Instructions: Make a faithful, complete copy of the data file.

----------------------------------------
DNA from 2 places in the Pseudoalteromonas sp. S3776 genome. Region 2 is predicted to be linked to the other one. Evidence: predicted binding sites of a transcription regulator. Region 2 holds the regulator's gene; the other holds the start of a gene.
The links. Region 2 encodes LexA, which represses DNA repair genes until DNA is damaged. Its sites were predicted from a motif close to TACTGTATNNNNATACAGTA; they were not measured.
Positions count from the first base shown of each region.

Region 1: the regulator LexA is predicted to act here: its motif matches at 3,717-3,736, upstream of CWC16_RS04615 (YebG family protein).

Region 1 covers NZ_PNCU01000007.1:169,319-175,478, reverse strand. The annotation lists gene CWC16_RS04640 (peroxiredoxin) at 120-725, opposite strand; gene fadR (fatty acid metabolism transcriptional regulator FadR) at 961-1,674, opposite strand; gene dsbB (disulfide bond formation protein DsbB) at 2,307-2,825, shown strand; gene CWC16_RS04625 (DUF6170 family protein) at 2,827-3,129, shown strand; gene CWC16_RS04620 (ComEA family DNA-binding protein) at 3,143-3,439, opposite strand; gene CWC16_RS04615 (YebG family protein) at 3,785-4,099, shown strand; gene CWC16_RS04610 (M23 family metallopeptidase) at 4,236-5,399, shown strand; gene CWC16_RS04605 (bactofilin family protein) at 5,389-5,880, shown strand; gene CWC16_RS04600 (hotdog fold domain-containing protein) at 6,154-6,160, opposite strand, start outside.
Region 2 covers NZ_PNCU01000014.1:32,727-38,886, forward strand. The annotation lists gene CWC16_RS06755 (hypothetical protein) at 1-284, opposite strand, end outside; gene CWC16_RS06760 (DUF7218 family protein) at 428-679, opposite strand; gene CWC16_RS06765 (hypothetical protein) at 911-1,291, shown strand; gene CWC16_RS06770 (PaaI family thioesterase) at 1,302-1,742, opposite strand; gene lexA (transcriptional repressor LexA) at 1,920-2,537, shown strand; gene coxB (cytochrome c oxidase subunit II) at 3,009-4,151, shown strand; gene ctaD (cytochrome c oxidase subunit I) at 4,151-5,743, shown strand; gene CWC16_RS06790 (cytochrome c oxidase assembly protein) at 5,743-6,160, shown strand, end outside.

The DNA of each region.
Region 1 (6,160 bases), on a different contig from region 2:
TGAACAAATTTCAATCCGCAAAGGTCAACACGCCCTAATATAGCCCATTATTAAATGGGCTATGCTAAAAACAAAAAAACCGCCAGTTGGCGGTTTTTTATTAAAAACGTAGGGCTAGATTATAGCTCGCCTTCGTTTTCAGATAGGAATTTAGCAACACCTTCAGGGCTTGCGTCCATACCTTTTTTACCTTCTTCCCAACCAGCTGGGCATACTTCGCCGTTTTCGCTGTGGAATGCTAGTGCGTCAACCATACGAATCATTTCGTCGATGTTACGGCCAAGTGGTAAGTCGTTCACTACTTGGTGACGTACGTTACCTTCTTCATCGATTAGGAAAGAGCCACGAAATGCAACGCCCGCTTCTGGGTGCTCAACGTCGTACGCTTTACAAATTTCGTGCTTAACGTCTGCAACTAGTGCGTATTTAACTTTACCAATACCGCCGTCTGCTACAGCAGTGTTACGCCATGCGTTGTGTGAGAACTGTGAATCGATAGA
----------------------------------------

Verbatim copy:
DNA from 2 places in the Pseudoalteromonas sp. S3776 genome. Region 2 is predicted to be linked to the other one. Evidence: predicted binding sites of a transcription regulator. Region 2 holds the regulator's gene; the other holds the start of a gene.
The links. Region 2 encodes LexA, which represses DNA repair genes until DNA is damaged. Its sites were predicted from a motif close to TACTGTATNNNNATACAGTA; they were not measured.
Positions count from the first base shown of each region.

Region 1: the regulator LexA is predicted to act here: its motif matches at 3,717-3,736, upstream of CWC16_RS04615 (YebG family protein).

Region 1 covers NZ_PNCU01000007.1:169,319-175,478, reverse strand. The annotation lists gene CWC16_RS04640 (peroxiredoxin) at 120-725, opposite strand; gene fadR (fatty acid metabolism transcriptional regulator FadR) at 961-1,674, opposite strand; gene dsbB (disulfide bond formation protein DsbB) at 2,307-2,825, shown strand; gene CWC16_RS04625 (DUF6170 family protein) at 2,827-3,129, shown strand; gene CWC16_RS04620 (ComEA family DNA-binding protein) at 3,143-3,439, opposite strand; gene CWC16_RS04615 (YebG family protein) at 3,785-4,099, shown strand; gene CWC16_RS04610 (M23 family metallopeptidase) at 4,236-5,399, shown strand; gene CWC16_RS04605 (bactofilin family protein) at 5,389-5,880, shown strand; gene CWC16_RS04600 (hotdog fold domain-containing protein) at 6,154-6,160, opposite strand, start outside.
Region 2 covers NZ_PNCU01000014.1:32,727-38,886, forward strand. The annotation lists gene CWC16_RS06755 (hypothetical protein) at 1-284, opposite strand, end outside; gene CWC16_RS06760 (DUF7218 family protein) at 428-679, opposite strand; gene CWC16_RS06765 (hypothetical protein) at 911-1,291, shown strand; gene CWC16_RS06770 (PaaI family thioesterase) at 1,302-1,742, opposite strand; gene lexA (transcriptional repressor LexA) at 1,920-2,537, shown strand; gene coxB (cytochrome c oxidase subunit II) at 3,009-4,151, shown strand; gene ctaD (cytochrome c oxidase subunit I) at 4,151-5,743, shown strand; gene CWC16_RS06790 (cytochrome c oxidase assembly protein) at 5,743-6,160, shown strand, end outside.

The DNA of each region.
Region 1 (6,160 bases), on a different contig from region 2:
TGAACAAATTTCAATCCGCAAAGGTCAACACGCCCTAATATAGCCCATTATTAAATGGGCTATGCTAAAAACAAAAAAACCGCCAGTTGGCGGTTTTTTATTAAAAACGTAGGGCTAGATTATAGCTCGCCTTCGTTTTCAGATAGGAATTTAGCAACACCTTCAGGGCTTGCGTCCATACCTTTTTTACCTTCTTCCCAACCAGCTGGGCATACTTCGCCGTTTTCGCTGTGGAATGCTAGTGCGTCAACCATACGAATCATTTCGTCGATGTTACGGCCAAGTGGTAAGTCGTTCACTACTTGGTGACGTACGTTACCTTCTTCATCGATTAGGAAAGAGCCACGAAATGCAACGCCCGCTTCTGGGTGCTCAACGTCGTACGCTTTACAAATTTCGTGCTTAACGTCTGCAACTAGTGCGTATTTAACTTTACCAATACCGCCGTCTGCTACAGCAGTGTTACGCCATGCGTTGTGTGAGAACTGTGAATCGATAGA